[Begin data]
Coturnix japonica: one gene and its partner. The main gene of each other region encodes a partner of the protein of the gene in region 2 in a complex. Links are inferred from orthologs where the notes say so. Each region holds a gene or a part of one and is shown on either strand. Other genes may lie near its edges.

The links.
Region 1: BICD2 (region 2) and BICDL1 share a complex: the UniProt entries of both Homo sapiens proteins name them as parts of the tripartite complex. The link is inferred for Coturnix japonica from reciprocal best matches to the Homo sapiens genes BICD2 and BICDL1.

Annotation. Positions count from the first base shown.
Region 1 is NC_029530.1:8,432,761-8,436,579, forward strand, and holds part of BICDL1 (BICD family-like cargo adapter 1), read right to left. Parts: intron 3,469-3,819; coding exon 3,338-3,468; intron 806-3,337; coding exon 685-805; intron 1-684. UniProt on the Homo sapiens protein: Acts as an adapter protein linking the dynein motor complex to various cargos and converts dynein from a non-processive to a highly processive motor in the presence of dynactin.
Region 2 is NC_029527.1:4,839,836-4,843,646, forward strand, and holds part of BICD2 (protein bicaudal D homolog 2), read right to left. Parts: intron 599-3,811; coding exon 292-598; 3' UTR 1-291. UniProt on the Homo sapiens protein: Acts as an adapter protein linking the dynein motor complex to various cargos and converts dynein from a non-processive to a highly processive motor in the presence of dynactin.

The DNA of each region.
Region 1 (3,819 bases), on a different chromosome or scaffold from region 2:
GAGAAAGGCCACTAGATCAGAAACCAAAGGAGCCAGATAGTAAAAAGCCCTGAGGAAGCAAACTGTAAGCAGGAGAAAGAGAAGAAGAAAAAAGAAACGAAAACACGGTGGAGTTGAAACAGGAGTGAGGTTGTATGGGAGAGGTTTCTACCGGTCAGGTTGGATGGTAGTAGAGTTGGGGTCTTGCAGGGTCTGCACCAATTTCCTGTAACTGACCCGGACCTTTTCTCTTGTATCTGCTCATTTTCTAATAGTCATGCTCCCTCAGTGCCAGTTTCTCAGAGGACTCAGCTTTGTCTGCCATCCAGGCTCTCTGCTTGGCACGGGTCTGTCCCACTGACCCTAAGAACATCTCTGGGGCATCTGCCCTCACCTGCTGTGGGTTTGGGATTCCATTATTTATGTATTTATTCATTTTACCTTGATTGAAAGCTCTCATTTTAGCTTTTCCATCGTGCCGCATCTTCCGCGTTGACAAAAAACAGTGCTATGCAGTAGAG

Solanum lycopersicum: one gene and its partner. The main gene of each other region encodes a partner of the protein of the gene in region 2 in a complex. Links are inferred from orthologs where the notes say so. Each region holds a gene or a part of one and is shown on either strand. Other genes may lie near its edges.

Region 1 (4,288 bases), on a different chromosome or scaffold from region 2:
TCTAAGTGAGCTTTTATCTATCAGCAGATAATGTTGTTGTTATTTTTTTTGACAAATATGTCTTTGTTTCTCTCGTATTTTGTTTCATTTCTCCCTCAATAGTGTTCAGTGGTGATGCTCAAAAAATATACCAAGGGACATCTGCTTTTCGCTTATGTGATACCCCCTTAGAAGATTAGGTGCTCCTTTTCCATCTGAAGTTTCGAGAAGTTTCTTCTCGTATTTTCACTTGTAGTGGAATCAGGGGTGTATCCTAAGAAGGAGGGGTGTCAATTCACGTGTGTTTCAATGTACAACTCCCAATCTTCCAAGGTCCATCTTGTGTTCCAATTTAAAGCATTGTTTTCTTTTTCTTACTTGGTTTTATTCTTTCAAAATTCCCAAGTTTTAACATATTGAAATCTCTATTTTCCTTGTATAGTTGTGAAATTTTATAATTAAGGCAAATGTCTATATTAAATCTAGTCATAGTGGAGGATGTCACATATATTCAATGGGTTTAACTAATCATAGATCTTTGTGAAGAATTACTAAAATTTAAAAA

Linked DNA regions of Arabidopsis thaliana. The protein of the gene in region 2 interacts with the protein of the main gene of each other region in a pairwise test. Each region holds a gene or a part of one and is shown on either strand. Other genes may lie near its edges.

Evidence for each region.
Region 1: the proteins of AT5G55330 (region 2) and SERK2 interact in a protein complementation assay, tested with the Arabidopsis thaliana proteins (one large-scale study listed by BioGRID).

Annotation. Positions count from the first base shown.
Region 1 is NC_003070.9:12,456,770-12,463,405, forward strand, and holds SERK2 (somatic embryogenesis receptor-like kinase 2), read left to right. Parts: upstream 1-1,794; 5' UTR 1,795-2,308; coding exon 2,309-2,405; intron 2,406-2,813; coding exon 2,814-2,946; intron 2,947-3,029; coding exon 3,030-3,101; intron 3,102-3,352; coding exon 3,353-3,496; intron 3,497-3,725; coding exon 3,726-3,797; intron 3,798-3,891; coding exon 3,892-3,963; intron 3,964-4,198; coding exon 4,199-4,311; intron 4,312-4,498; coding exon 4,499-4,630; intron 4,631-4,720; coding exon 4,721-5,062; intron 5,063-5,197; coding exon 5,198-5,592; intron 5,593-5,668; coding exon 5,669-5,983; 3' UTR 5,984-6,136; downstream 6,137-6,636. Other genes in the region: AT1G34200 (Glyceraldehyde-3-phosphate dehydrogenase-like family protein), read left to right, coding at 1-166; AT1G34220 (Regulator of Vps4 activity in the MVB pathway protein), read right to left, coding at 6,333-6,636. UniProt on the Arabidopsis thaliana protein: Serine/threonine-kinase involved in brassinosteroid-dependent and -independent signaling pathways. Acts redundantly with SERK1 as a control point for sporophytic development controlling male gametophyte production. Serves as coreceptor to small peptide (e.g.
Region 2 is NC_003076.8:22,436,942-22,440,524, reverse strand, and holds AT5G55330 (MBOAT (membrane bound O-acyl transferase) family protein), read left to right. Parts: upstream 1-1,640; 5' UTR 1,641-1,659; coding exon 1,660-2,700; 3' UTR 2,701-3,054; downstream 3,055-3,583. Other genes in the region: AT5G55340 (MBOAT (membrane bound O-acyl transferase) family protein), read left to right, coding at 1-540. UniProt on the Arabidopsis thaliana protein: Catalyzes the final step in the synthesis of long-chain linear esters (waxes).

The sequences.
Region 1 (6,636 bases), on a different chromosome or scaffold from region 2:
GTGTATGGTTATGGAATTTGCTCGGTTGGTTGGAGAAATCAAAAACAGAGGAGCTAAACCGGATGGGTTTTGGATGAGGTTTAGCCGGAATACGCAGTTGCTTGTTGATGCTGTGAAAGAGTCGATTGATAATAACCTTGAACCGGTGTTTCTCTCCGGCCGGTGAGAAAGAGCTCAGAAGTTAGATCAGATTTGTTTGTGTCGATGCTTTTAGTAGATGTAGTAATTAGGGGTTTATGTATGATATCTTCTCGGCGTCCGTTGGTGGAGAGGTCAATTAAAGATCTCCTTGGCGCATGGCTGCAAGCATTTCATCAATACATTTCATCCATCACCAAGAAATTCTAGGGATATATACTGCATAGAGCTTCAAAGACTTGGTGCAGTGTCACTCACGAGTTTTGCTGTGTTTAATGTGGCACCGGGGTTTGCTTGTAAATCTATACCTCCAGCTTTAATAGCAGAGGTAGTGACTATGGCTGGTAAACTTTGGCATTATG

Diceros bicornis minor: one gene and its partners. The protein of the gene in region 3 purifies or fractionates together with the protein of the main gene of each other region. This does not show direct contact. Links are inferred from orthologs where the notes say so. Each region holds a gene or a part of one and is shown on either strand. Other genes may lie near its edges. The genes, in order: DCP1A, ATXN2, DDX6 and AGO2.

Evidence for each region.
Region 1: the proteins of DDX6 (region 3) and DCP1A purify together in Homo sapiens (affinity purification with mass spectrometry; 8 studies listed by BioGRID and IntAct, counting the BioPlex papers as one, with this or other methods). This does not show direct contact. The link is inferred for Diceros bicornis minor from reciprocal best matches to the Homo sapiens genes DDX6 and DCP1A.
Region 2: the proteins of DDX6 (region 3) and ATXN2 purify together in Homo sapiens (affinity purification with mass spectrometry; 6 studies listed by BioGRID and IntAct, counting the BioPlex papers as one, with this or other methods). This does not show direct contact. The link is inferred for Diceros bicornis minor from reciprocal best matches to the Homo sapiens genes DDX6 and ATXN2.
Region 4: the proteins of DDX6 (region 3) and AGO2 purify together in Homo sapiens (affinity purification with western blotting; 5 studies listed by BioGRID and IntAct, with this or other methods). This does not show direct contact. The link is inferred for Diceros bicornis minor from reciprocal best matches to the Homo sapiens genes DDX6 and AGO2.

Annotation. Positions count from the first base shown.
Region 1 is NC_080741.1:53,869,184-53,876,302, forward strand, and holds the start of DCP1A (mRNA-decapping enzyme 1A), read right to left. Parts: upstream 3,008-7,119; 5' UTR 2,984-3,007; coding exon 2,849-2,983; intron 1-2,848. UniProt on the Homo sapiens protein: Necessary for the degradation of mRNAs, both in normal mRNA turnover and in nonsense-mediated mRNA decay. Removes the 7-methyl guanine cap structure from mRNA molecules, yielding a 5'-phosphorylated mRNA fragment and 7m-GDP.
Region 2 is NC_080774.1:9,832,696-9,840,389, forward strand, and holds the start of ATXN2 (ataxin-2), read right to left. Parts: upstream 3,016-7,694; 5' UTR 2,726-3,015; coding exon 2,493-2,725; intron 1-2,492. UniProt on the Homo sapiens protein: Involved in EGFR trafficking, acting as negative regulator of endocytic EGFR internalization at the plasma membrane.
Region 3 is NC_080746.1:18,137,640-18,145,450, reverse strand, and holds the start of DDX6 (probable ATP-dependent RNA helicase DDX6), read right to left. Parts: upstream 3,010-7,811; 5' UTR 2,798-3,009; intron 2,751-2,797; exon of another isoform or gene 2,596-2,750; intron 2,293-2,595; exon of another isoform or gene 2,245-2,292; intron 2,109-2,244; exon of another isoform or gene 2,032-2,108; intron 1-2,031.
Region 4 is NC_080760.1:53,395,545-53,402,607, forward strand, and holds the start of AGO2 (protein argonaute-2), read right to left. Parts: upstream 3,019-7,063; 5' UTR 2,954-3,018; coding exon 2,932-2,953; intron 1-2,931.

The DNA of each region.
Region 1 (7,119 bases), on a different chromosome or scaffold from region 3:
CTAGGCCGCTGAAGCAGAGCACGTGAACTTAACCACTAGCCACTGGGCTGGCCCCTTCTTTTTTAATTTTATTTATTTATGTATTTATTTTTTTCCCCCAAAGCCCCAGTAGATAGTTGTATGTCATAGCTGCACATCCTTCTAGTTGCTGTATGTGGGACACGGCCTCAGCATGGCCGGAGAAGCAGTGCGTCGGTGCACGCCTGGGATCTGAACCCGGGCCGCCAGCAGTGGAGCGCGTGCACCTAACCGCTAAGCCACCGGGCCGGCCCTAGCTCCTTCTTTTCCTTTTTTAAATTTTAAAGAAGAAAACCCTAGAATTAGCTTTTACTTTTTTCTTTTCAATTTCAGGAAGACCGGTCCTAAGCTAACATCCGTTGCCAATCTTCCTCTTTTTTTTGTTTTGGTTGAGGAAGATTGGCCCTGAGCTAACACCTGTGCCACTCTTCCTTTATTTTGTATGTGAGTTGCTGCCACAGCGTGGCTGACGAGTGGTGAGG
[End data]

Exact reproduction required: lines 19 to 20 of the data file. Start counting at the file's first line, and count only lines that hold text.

The sequences.
Region 1 (6,636 bases), on a different chromosome or scaffold from region 2: